Blogging when I’m in a particularly good mood seems likes an excellent plan, so I shall do so! Yesterday, by contrast, was a little bit of a multi-faceted disaster. But we won’t talk about yesterday. Instead, I’ll talk about fun things like going to see Star Trek on Friday night. By the time that we arrived at the cinema, as it happens, we were already rather happily chilled out from thoughts of work after accidentally finding ourselves in the middle of a Caius pub quiz. (Naming counties is unreasonably hard – couldn’t we name cities instead?) The film itself, though, was great. I described it to my dad thusly: “you know how Star Trek Nemesis was rubbish and made no sense? Well this one was fantastic, although it still made no sense”. I stick by this, because the more I think about it the more illogical it seems. However, it was fun, which is something that Star Trek sometimes has distinct problems with. Success!
Cambridge is another institution which can struggle with the concept of fun during Easter Term, but we turned that all around on Saturday night with the help of Abi’s friend Kat. After some successful cooking and welcome wine drinking came the social device which is almost guaranteed to result in acrimony and bitterness. I speak, of course, of Monopoly. But due to a strange fluke, no-one got enough property to start developing and the result was the most pleasant game I have ever played. You travel around the board, paying paltry little sums to each other, with no fear of bankruptcy since everyone is getting progressively richer through passing Go anyway. In the end we just called it a day, everybody ending with over £1000 in cash and a new admiration for the middle class way of life.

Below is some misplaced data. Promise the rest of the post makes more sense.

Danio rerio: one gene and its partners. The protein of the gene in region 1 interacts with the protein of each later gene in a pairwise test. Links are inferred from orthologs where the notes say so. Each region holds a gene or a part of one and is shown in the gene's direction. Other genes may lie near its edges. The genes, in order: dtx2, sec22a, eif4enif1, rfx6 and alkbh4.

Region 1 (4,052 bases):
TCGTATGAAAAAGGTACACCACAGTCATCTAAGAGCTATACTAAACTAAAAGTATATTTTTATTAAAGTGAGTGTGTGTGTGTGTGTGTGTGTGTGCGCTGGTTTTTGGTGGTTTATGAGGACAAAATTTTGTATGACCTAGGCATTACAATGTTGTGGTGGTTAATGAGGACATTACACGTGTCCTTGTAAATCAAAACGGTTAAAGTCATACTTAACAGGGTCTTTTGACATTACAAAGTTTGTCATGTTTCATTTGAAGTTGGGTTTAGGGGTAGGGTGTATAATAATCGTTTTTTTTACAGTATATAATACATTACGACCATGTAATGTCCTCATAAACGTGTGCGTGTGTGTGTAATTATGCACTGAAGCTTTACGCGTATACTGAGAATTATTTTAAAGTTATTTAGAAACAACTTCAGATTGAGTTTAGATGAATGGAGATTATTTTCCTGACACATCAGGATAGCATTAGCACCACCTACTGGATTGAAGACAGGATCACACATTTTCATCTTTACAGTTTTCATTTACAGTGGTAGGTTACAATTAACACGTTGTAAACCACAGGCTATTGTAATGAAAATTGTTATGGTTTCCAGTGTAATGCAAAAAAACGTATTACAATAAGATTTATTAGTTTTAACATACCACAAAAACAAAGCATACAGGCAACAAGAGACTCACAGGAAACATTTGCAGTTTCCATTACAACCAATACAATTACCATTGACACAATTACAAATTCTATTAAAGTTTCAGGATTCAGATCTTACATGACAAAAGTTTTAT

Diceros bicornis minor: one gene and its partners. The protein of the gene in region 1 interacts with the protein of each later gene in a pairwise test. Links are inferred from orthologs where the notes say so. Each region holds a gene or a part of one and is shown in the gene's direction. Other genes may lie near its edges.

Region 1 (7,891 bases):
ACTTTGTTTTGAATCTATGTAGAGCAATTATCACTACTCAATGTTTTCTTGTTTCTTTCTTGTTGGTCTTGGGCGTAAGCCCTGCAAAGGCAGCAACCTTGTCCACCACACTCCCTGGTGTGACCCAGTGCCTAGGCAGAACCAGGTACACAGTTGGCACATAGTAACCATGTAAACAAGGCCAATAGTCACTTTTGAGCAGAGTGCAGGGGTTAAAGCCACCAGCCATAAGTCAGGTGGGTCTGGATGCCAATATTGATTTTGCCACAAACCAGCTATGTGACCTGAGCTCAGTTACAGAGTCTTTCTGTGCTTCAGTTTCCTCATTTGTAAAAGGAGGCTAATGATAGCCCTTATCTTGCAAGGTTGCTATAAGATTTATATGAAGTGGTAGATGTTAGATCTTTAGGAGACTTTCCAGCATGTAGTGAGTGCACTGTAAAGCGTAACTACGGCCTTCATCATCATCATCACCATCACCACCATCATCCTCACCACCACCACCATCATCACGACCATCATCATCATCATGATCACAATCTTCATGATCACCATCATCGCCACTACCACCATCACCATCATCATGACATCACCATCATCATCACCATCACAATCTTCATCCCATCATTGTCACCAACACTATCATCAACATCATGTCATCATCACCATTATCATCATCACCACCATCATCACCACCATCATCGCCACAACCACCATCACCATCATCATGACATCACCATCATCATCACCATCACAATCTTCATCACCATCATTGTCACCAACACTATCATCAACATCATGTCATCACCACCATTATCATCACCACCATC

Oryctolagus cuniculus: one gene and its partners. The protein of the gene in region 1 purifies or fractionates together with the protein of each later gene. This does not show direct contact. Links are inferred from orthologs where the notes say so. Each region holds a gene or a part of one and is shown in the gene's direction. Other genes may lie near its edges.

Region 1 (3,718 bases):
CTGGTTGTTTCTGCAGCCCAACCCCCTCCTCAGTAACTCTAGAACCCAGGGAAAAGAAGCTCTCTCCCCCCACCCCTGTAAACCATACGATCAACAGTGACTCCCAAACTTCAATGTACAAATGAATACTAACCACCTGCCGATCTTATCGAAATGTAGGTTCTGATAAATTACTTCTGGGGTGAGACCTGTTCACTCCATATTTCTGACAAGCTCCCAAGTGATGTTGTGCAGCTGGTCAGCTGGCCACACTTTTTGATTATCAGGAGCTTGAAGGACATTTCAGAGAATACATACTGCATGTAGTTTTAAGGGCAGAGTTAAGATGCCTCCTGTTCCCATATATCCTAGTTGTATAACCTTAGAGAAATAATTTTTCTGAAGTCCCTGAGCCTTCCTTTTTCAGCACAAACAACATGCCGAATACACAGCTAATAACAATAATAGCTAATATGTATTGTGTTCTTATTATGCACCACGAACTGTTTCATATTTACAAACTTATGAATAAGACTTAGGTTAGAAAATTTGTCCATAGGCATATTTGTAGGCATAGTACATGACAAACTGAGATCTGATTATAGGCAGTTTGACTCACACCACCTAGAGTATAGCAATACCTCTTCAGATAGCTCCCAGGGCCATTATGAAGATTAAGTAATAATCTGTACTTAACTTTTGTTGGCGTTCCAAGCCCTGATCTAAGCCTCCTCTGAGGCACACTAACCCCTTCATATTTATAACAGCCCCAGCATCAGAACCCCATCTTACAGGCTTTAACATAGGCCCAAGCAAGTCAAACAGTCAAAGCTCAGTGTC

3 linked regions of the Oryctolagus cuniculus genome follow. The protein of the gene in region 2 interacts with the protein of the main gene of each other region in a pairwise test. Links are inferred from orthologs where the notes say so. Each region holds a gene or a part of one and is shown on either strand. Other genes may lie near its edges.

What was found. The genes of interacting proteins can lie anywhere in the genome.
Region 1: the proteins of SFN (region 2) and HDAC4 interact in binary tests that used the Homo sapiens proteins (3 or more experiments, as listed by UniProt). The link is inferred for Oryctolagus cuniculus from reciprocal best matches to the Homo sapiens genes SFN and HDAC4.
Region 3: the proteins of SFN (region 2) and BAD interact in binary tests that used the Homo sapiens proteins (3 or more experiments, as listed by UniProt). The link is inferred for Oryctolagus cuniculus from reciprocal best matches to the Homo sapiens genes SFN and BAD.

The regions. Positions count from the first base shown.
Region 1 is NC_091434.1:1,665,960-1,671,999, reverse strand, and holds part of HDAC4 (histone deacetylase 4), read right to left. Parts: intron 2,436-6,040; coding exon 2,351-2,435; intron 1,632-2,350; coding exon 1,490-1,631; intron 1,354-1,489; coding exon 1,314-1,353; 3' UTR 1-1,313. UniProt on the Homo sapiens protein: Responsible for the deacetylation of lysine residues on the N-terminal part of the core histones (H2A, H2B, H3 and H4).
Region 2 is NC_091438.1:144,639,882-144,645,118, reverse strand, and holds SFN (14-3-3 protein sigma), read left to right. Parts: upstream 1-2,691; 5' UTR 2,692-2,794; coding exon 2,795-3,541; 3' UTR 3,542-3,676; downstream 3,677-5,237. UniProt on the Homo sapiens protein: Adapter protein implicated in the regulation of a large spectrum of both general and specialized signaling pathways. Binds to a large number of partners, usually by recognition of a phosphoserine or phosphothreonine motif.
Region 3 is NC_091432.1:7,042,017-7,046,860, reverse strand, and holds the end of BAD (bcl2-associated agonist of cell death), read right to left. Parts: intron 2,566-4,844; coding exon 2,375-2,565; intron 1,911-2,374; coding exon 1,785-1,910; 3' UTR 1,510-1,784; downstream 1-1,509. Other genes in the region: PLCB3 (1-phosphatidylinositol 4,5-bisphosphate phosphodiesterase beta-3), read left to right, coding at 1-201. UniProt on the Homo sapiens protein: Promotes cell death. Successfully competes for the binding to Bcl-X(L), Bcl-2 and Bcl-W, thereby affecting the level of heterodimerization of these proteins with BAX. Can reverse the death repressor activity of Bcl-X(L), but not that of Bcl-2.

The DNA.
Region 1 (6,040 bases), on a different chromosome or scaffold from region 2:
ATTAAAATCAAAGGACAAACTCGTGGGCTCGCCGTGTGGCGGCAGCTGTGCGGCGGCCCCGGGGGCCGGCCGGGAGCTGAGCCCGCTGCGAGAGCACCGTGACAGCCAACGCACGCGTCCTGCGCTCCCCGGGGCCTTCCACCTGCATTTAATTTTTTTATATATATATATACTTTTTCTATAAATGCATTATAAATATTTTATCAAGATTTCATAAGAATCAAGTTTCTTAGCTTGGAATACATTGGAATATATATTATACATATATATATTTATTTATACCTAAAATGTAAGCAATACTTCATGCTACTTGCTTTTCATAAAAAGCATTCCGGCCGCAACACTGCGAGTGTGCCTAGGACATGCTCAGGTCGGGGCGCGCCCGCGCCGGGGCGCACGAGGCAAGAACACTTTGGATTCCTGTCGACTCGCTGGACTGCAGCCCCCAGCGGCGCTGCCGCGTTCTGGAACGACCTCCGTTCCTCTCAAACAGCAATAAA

This photo, incidentally, doesn’t quite capture that harmony. But it does instead rather nicely illustrate Oliver’s absolute pleasure at being photographed:
And finally! The ex-editor of the Evening Standard, Veronica Wadley – she who took it downhill from ‘alright’ to ‘awful’, and couldn’t even make ‘awful’ profitable – is screeching today about the prospect of a marginally more positive approach under its new owner. [cackles] Good good! The dismantling of the Boris PR machine is rather overdue, and all that’s really left is for Andrew Gilligan to get on his bike and we could be halfway there.